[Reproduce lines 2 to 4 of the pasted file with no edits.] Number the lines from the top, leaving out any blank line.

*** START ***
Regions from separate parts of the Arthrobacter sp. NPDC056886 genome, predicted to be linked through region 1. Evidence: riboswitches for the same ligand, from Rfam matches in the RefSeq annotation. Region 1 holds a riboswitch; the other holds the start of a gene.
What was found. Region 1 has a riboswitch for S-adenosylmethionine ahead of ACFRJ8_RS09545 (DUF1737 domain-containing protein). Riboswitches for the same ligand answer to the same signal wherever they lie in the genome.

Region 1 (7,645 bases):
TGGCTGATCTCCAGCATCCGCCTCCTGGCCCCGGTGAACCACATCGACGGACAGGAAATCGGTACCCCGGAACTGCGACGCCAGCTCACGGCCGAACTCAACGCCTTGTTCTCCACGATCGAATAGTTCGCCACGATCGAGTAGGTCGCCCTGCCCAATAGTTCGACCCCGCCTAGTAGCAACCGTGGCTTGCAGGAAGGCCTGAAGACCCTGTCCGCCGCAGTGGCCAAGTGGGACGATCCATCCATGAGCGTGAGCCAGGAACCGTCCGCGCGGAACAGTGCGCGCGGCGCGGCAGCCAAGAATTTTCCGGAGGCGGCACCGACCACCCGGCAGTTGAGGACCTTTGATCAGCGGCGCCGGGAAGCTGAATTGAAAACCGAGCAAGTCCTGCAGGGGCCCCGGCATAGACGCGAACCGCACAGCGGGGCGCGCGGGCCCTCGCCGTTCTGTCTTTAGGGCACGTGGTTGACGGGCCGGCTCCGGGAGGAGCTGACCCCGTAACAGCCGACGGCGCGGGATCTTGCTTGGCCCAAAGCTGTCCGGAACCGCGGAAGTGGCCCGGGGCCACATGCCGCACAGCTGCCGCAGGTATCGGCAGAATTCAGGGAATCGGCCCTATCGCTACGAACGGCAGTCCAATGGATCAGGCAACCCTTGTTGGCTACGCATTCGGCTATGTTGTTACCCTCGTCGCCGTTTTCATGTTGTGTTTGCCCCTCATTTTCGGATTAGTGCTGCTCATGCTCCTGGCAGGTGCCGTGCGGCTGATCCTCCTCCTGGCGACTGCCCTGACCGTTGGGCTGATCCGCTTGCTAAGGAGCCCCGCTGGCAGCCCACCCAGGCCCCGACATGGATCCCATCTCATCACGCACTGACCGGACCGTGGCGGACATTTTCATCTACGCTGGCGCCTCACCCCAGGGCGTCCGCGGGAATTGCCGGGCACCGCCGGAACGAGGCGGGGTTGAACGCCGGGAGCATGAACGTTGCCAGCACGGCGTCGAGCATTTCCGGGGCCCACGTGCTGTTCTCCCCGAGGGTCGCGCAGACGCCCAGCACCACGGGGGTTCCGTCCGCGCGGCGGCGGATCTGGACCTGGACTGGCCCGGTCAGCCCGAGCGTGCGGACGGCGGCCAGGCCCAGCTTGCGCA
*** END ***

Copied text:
What was found. Region 1 has a riboswitch for S-adenosylmethionine ahead of ACFRJ8_RS09545 (DUF1737 domain-containing protein). Riboswitches for the same ligand answer to the same signal wherever they lie in the genome.

Region 1 (7,645 bases):
TGGCTGATCTCCAGCATCCGCCTCCTGGCCCCGGTGAACCACATCGACGGACAGGAAATCGGTACCCCGGAACTGCGACGCCAGCTCACGGCCGAACTCAACGCCTTGTTCTCCACGATCGAATAGTTCGCCACGATCGAGTAGGTCGCCCTGCCCAATAGTTCGACCCCGCCTAGTAGCAACCGTGGCTTGCAGGAAGGCCTGAAGACCCTGTCCGCCGCAGTGGCCAAGTGGGACGATCCATCCATGAGCGTGAGCCAGGAACCGTCCGCGCGGAACAGTGCGCGCGGCGCGGCAGCCAAGAATTTTCCGGAGGCGGCACCGACCACCCGGCAGTTGAGGACCTTTGATCAGCGGCGCCGGGAAGCTGAATTGAAAACCGAGCAAGTCCTGCAGGGGCCCCGGCATAGACGCGAACCGCACAGCGGGGCGCGCGGGCCCTCGCCGTTCTGTCTTTAGGGCACGTGGTTGACGGGCCGGCTCCGGGAGGAGCTGACCCCGTAACAGCCGACGGCGCGGGATCTTGCTTGGCCCAAAGCTGTCCGGAACCGCGGAAGTGGCCCGGGGCCACATGCCGCACAGCTGCCGCAGGTATCGGCAGAATTCAGGGAATCGGCCCTATCGCTACGAACGGCAGTCCAATGGATCAGGCAACCCTTGTTGGCTACGCATTCGGCTATGTTGTTACCCTCGTCGCCGTTTTCATGTTGTGTTTGCCCCTCATTTTCGGATTAGTGCTGCTCATGCTCCTGGCAGGTGCCGTGCGGCTGATCCTCCTCCTGGCGACTGCCCTGACCGTTGGGCTGATCCGCTTGCTAAGGAGCCCCGCTGGCAGCCCACCCAGGCCCCGACATGGATCCCATCTCATCACGCACTGACCGGACCGTGGCGGACATTTTCATCTACGCTGGCGCCTCACCCCAGGGCGTCCGCGGGAATTGCCGGGCACCGCCGGAACGAGGCGGGGTTGAACGCCGGGAGCATGAACGTTGCCAGCACGGCGTCGAGCATTTCCGGGGCCCACGTGCTGTTCTCCCCGAGGGTCGCGCAGACGCCCAGCACCACGGGGGTTCCGTCCGCGCGGCGGCGGATCTGGACCTGGACTGGCCCGGTCAGCCCGAGCGTGCGGACGGCGGCCAGGCCCAGCTTGCGCA